Welcome to the bloggy home of Noah Brier. I'm the co-founder of Percolate and general internet tinkerer. This site is about media, culture, technology, and randomness. It's been around since 2004 (I'm pretty sure). Feel free to get in touch. Get in touch.

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Trying to Fit the Net in a Shoebox

I was listening to the radio the other morning (imagine that) and I heard a story about Current TV. I knew the name and that they were targeting 18-34 year-olds, but didn’t really know much about it (except for the fact that Al Gore is somehow involved). Turns out the big “revolutionary” part of the station is that it’s going to include consumer-created content.

The Current folks explain it like this on their about page:

There’s plenty to watch on TV, but as a viewer, you don’t have much chance to influence or contribute to what you see. This medium – the most powerful, riveting one we have – is still a narrow vision of reality rolled out in predictable 30-minute chunks. It’s still a fortress of an old-school, one-way world.

Current TV plans to change this by, “rethinking the way TV is produced, programmed, and presented, so it actually makes sense to an audience that’s accustomed to choice, control, and collaboration in everything else they do.”

Now that’s a nice goal, isn’t it? The problem is that TV is old-school and one-way.

There’s already a medium for people accustomed to choice, control, and collaboration. It’s called the internet.

I can’t help but feel like these guys are trying a bit too hard. If, as they say, television really is “the most powerful” and “riveting” medium, then why have all these young people been transformed by the net to a point that Current TV finds it necessary to revolutionize television?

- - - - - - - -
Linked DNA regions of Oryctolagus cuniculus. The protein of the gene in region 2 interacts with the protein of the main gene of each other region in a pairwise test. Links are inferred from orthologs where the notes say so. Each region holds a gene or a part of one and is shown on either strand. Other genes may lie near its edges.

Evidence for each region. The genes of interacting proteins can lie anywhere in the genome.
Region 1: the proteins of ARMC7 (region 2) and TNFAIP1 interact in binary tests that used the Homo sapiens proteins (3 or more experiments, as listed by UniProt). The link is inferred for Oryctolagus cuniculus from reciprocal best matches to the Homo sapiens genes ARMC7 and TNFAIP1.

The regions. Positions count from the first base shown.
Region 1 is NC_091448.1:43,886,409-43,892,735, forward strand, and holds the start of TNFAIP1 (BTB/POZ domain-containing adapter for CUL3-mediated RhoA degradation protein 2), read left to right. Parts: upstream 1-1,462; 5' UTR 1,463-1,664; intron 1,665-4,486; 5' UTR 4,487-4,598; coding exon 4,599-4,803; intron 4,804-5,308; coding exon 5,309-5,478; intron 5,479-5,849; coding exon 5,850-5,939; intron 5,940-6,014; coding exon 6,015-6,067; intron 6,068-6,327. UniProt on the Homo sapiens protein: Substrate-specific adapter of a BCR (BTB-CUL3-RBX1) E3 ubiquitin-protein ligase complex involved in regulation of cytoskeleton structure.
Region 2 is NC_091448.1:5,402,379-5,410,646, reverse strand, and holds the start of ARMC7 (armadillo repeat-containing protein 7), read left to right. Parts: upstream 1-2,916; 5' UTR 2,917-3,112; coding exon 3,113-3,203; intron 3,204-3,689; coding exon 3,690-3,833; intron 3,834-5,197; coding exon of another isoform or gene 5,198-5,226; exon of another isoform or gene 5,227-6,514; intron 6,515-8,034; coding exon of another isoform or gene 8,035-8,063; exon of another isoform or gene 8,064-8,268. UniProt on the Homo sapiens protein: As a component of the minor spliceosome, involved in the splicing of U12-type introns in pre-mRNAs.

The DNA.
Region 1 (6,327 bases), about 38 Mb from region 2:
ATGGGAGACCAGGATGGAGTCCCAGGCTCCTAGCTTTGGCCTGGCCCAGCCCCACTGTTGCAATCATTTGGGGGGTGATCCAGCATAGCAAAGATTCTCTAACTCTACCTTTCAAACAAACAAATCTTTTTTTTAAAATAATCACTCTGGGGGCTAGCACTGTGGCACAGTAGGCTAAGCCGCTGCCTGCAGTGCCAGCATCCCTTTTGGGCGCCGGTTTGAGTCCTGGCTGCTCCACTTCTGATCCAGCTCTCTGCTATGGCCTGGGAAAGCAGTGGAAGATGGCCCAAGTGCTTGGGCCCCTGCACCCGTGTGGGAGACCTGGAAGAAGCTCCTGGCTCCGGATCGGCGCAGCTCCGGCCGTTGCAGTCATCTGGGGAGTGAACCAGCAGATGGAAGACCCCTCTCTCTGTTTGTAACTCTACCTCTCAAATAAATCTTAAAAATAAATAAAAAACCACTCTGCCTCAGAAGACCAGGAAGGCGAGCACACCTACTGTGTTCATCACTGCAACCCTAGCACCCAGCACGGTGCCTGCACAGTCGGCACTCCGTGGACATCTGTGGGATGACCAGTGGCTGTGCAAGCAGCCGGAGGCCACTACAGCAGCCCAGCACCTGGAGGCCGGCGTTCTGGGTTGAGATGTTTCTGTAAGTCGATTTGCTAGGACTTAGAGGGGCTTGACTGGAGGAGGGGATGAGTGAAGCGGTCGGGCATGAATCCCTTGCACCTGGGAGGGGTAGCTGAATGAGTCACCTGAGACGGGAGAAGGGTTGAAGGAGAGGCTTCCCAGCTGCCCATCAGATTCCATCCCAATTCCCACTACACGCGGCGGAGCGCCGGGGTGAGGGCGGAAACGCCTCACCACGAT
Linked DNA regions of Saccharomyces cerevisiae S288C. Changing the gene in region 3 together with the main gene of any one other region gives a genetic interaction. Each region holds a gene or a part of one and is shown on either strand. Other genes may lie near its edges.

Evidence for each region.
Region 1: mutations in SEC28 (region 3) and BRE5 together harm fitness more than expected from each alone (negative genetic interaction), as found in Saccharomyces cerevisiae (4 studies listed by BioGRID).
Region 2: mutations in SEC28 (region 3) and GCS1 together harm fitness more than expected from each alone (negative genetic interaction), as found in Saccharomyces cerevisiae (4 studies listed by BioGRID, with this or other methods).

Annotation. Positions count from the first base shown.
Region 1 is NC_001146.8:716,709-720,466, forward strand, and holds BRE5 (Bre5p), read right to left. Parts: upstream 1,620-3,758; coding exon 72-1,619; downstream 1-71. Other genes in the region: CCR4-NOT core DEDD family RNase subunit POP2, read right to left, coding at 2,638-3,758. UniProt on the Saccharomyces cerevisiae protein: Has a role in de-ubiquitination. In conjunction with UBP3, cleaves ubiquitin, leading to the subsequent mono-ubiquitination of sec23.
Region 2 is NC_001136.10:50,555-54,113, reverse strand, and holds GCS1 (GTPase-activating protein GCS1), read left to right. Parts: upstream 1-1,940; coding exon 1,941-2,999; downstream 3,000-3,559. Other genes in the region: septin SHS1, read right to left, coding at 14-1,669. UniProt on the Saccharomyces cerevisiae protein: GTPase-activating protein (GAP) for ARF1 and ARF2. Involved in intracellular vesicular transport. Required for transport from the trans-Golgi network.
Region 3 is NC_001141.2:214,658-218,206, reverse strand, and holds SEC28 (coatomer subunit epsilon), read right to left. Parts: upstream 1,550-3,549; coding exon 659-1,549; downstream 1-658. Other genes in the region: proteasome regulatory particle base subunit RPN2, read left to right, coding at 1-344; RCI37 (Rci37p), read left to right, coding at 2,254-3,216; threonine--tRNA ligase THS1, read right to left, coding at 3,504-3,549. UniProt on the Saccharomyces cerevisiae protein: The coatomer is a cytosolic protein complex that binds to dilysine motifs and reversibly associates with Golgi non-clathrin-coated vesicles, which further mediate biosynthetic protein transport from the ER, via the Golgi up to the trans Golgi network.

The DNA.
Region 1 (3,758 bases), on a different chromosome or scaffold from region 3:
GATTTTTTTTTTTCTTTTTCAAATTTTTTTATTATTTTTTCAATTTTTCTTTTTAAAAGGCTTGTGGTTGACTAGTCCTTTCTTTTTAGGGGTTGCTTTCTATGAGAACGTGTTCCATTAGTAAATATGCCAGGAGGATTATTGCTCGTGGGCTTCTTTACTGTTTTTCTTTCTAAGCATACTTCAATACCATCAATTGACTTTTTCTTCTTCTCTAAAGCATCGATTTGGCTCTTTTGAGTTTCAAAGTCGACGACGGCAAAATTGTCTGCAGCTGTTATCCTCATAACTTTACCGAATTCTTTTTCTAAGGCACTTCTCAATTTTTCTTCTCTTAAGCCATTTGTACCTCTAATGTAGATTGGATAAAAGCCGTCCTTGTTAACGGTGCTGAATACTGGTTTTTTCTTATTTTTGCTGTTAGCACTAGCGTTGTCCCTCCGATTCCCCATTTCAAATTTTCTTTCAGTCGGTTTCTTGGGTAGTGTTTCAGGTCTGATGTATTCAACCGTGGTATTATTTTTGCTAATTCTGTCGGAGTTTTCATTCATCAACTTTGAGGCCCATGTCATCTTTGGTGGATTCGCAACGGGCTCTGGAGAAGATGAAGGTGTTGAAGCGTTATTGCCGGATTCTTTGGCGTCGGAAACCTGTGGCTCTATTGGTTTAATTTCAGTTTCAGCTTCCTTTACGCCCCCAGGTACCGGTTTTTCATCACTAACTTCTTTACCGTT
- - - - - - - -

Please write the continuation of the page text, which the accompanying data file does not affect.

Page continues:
What’s more, the whole thing just sounds like it would work a whole lot better online. In their FAQ, they just happen to have a question that addresses just this issue. In response to “Why not just do this all on the Internet? BitTorrent revolution, baby!”

There is definitely some cool stuff going on with Internet video, but probably not enough to power a media company like Current yet, and certainly not enough to deliver the quantity and quality of programming that we will offer. We’re going to do everything we can to sync up with those technologies, though, even as we continue with our cable and satellite TV network.

So basically they’re saying they can’t make the same amount of money off advertising online than they can on television. Sounds like a revolutionary reason to start a station to me!

This whole thing immediate made me think about something Steven Johnson wrote in Interface Culture:

At major transition points, where one platform or genre gives way to another, the older form invariably strains to approximate the rhythms and mannerisms of the emergent form. . . The older medium wants to reinvent itself — chrysalis-style — in the image of the new, but its existing conventions won’t allow such a dramatic transformation.

Johnson goes on to make the point that during the “golden age” of radio, the classic shows “weren’t really great radio programs — they were just bad television shows,” Johnson writes. They were “TV-style narratives stripped down to fit the limited dimensions of radio. They were a message waiting for their medium to come.”

And so we come back to Current TV, trying to fit the message of the internet into a big, square box.

July 30, 2005